SSRIC
Teaching Resources Depository
Exploring
the US Census
Eugene Turner, California State University, Northridge
Exercise
2 -- Analyzing Other Population Characteristics
Database:
USCOsp.por
In this exercise
you will use a few of the measures commonly used to describe population in more
detail.
- The
Sex Ratio
- Calculate
the sex ratio for California counties and for the state. Compare the state
total to that of the 58 counties. What reasons can you suggest for the large
differences between some of the counties?
a.
Under the Data menu select the Compute option.
(ie SexR = P005001 *
100 / P0050002)
- Compute the
sex ratio for other states and compare these to California. Why do you think
some states have higher and lower values?
- The
Location Quotient
- Compute the
location quotients for Class of Worker for all California counties and compare
these to the values for Los Angeles County in the module. What counties
have the greatest concentration of government workers and of self employed
persons?
- Compute location
quotients for the six civilian industry employment categories for California
counties. To calculate the location quotient, create a fixed variable of
the California proportion of the total employed in each industry category
and divide it into the county proportion of the total employed in each industry
category.
Item135
Percent Employed in Agriculture, Forestry, and Fisheries 1990
Item136 Percent Employed in Manufacturing 1990 and Retail Trade 1990
Item138 Percent Employed in Finance, Insurance, and Real Estate 1990
Item139 Percent Employed in Health Services 1990
Item140 Percent Employed in Public Administration 1990
Prepare a table
of counties (rows) versus employment categories (columns). Note which counties
have scores less than .3 or greater than 3 on any of the six employment categories.
Using a map of California and your knowledge of the geography of California,
explain as well as you can the reasons for any three of these unusually low
or high location quotients.
- The
Entropy Index
Compute the entropy index for California and its counties across five major
ethnic groups: non-Hispanic whites, blacks, American Indians (including Aleuts
and Eskimos), Asian and Pacific Islanders, and Hispanics.
Item005
Total population 1990
P0100001 Non-Hispanic white population
P0070002 Black population
P00703_05 American Indian-Eskimo-Aleut
population
P0070006 thru P0717_24 Asian and
Pacific Islander population
P0090002 thru P0090005 Hispanic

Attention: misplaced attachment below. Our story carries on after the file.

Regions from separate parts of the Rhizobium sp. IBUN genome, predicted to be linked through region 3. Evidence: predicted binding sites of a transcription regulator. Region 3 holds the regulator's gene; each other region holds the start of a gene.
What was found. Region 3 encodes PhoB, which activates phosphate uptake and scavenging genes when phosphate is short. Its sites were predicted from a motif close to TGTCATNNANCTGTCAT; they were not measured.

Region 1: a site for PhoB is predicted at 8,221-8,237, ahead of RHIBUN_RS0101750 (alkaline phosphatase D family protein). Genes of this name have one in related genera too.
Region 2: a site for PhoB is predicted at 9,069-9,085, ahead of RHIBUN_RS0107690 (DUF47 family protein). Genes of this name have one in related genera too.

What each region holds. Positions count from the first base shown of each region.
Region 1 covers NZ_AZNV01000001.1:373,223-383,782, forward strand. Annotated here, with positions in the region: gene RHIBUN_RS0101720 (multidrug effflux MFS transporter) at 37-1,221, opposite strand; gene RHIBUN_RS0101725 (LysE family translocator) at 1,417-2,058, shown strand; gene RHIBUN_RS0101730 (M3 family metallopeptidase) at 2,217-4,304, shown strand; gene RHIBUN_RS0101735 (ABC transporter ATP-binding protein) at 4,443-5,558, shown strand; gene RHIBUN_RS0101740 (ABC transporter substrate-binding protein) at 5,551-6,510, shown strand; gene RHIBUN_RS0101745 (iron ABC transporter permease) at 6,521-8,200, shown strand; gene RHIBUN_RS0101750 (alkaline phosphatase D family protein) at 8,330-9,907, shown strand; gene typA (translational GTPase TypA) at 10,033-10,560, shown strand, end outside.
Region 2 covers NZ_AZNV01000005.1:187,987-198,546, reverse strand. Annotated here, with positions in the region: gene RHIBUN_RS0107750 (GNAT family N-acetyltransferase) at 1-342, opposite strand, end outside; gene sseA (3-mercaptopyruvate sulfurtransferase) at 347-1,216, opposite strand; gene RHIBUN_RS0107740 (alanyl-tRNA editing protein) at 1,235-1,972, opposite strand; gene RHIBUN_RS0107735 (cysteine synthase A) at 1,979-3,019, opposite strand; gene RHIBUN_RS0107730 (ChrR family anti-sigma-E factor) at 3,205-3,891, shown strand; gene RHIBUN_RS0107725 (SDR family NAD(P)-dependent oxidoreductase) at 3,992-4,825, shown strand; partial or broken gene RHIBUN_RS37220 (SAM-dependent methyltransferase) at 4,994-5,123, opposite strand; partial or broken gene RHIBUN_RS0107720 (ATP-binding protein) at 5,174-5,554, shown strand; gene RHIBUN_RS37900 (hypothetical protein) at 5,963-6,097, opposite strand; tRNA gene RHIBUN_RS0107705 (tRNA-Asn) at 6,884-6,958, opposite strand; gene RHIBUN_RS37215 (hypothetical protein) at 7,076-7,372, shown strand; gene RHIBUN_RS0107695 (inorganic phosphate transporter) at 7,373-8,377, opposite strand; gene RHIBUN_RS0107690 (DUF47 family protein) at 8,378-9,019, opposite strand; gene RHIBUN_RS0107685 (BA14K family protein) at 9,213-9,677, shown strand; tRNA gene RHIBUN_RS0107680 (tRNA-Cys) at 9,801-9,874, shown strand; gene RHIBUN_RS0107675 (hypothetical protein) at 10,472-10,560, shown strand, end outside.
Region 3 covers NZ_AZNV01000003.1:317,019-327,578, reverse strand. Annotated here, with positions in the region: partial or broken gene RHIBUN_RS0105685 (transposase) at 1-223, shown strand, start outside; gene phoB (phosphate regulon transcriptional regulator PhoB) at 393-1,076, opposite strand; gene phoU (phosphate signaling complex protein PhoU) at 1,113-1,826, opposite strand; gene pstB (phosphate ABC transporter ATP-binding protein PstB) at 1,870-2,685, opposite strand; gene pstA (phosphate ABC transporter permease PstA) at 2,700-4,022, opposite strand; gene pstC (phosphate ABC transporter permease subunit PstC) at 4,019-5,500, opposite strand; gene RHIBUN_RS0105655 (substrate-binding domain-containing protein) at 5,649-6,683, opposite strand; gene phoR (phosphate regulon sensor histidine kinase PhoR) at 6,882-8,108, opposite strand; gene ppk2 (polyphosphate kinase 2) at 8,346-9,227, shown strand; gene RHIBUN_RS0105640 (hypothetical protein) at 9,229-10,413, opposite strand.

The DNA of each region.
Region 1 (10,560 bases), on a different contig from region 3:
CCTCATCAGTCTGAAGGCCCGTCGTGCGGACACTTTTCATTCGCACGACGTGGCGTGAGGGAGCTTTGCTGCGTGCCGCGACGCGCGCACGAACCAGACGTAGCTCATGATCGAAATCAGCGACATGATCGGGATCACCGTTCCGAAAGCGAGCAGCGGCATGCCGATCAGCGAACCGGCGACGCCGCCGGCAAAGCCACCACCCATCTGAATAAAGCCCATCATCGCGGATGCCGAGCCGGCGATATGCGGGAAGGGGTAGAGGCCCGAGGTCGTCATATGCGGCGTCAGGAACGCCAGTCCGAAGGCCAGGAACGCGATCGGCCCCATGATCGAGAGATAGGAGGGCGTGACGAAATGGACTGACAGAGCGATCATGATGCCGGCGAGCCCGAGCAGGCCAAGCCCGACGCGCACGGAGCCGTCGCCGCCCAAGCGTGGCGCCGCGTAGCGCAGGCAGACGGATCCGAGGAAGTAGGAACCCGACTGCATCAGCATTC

population
- First compute
a summary variable of the Asian and Hispanic populations. Then compute the
entropy index. In the equation below the white, black, American Indian,
Asian and Pacific Islander, and Hispanic populations are each divided by
the total population (Item5).
a.
To compute the entropy index select the Data menu and the Compute option.
H
= - ((P0100001 / Item5) * LN(P0100001 / Item5) +
(P0070002 / Item5)
* LN(P0070002 / Item5) +
(P00703_05 / Item5)
* LN(P00703_05 / Item5) +
(Asian / Item5)
* LN(Asian / Item5) +
(Hispanic / Item5)
* LN(Hispanic / Item5)) / 1.609
Note the leading
negative sign and the final division by 1.609. This number is the maximum
possible diversity score using the Log_{e} and five groups. It can
be determined by computing the H value for an equal proportion of an ethnic
population in each category. For example, if the five groups were evenly distributed
in a county, each group would have a proportion of 0.2 or 20 percent of the
population in the county. How do you think the value might change if you had
used census tracts instead of counties?
- Print out
the diversity index values along with the ethnic population percentages
for each of the counties. Which counties have the two highest and lowest
index values and why do you think these four counties are exceptional in
having such high or such low diversity? What groups dominate in counties
with low entropy? You have just identified the most and the least ethnically
diverse counties in California according to an appropriate statistical technique.
Are there other dimensions of diversity that you think should be incorporated
into its measurement statistically? Explain.
- Geographic
Association
- People often
assume that higher-income areas receive better health care. To test this
relationship, examine the association between the median household income
(Item79) with the infant death rate per thousand persons (Item52) for the
counties of the United States.
- Generate
a scattergram of these two variables to portray the strength and direction
of the association. Describe this relationship.
- Calculate
the Pearson product-moment correlation for the pair of variables. Is this
a significant relationship?
- Run a regression
on these two variables using household income as the independent variable
and infant death rate as the dependent variable.